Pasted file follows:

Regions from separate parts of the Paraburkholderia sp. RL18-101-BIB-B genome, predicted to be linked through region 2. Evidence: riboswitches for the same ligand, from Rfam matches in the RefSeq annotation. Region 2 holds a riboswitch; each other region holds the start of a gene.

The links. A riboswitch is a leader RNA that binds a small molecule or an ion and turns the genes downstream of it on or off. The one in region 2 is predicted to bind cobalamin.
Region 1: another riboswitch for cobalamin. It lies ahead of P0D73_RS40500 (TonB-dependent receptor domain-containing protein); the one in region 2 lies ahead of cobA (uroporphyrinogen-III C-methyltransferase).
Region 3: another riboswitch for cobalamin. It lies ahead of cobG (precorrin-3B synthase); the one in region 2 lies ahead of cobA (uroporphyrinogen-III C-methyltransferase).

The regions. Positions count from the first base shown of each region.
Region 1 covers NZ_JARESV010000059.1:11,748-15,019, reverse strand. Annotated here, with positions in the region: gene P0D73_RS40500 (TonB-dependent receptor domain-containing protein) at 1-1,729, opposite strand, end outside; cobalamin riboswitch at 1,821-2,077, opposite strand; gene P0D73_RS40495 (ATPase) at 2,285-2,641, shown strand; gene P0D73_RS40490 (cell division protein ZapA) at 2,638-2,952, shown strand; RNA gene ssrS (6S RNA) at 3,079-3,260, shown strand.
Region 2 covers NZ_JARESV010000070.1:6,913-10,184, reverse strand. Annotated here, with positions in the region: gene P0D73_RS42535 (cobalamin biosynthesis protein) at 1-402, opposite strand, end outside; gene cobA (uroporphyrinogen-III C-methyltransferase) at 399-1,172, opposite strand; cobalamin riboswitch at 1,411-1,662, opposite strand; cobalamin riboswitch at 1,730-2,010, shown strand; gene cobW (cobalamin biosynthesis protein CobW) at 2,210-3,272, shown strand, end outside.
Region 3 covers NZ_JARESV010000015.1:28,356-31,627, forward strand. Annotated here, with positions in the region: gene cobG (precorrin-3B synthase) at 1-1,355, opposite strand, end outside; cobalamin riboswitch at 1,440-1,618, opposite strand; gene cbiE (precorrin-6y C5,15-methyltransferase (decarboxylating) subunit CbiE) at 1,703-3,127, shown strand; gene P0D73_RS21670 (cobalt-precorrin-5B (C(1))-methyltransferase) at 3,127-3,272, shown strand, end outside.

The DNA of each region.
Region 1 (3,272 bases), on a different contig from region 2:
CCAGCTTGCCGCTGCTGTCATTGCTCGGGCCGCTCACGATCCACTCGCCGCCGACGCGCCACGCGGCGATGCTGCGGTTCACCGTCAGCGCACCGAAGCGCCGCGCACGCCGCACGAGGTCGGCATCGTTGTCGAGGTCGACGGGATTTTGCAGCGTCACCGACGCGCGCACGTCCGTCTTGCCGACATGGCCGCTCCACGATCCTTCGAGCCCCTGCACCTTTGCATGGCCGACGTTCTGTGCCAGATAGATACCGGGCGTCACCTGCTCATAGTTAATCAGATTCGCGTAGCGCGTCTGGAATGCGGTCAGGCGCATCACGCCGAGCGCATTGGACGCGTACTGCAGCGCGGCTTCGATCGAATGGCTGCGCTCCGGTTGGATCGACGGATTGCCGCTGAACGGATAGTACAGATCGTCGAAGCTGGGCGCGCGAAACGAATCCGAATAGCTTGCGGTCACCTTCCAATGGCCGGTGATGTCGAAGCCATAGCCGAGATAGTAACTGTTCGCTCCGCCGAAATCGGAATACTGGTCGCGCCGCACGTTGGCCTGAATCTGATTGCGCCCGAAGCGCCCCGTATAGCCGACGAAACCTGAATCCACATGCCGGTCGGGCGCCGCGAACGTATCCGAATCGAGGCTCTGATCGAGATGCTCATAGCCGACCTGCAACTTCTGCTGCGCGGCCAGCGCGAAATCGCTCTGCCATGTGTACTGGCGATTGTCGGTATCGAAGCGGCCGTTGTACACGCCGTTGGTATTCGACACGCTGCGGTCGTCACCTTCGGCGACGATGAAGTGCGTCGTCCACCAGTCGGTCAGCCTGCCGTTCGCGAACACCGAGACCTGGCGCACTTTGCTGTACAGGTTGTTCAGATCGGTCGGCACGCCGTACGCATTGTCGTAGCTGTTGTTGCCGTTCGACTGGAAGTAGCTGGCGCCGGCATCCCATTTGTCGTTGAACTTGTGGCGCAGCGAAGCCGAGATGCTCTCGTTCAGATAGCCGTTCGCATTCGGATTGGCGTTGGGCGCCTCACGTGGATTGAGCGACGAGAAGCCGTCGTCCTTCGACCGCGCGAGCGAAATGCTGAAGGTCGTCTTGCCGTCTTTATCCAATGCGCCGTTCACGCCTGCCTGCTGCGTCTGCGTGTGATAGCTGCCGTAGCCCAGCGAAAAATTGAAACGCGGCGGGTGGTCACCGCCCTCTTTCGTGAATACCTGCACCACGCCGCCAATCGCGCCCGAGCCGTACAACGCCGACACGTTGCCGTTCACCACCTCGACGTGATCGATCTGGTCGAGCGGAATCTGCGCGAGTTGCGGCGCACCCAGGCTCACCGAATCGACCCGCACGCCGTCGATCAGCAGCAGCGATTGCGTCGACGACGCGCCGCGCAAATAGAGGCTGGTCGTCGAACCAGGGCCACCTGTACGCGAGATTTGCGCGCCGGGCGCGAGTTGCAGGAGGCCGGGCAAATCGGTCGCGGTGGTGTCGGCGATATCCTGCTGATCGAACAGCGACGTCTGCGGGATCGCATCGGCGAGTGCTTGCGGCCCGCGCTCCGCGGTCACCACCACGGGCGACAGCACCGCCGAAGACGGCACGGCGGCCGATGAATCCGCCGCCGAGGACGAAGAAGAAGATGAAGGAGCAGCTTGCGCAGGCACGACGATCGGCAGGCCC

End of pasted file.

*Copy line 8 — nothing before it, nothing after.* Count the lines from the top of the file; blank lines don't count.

Region 3 covers NZ_JARESV010000015.1:28,356-31,627, forward strand. Annotated here, with positions in the region: gene cobG (precorrin-3B synthase) at 1-1,355, opposite strand, end outside; cobalamin riboswitch at 1,440-1,618, opposite strand; gene cbiE (precorrin-6y C5,15-methyltransferase (decarboxylating) subunit CbiE) at 1,703-3,127, shown strand; gene P0D73_RS21670 (cobalt-precorrin-5B (C(1))-methyltransferase) at 3,127-3,272, shown strand, end outside.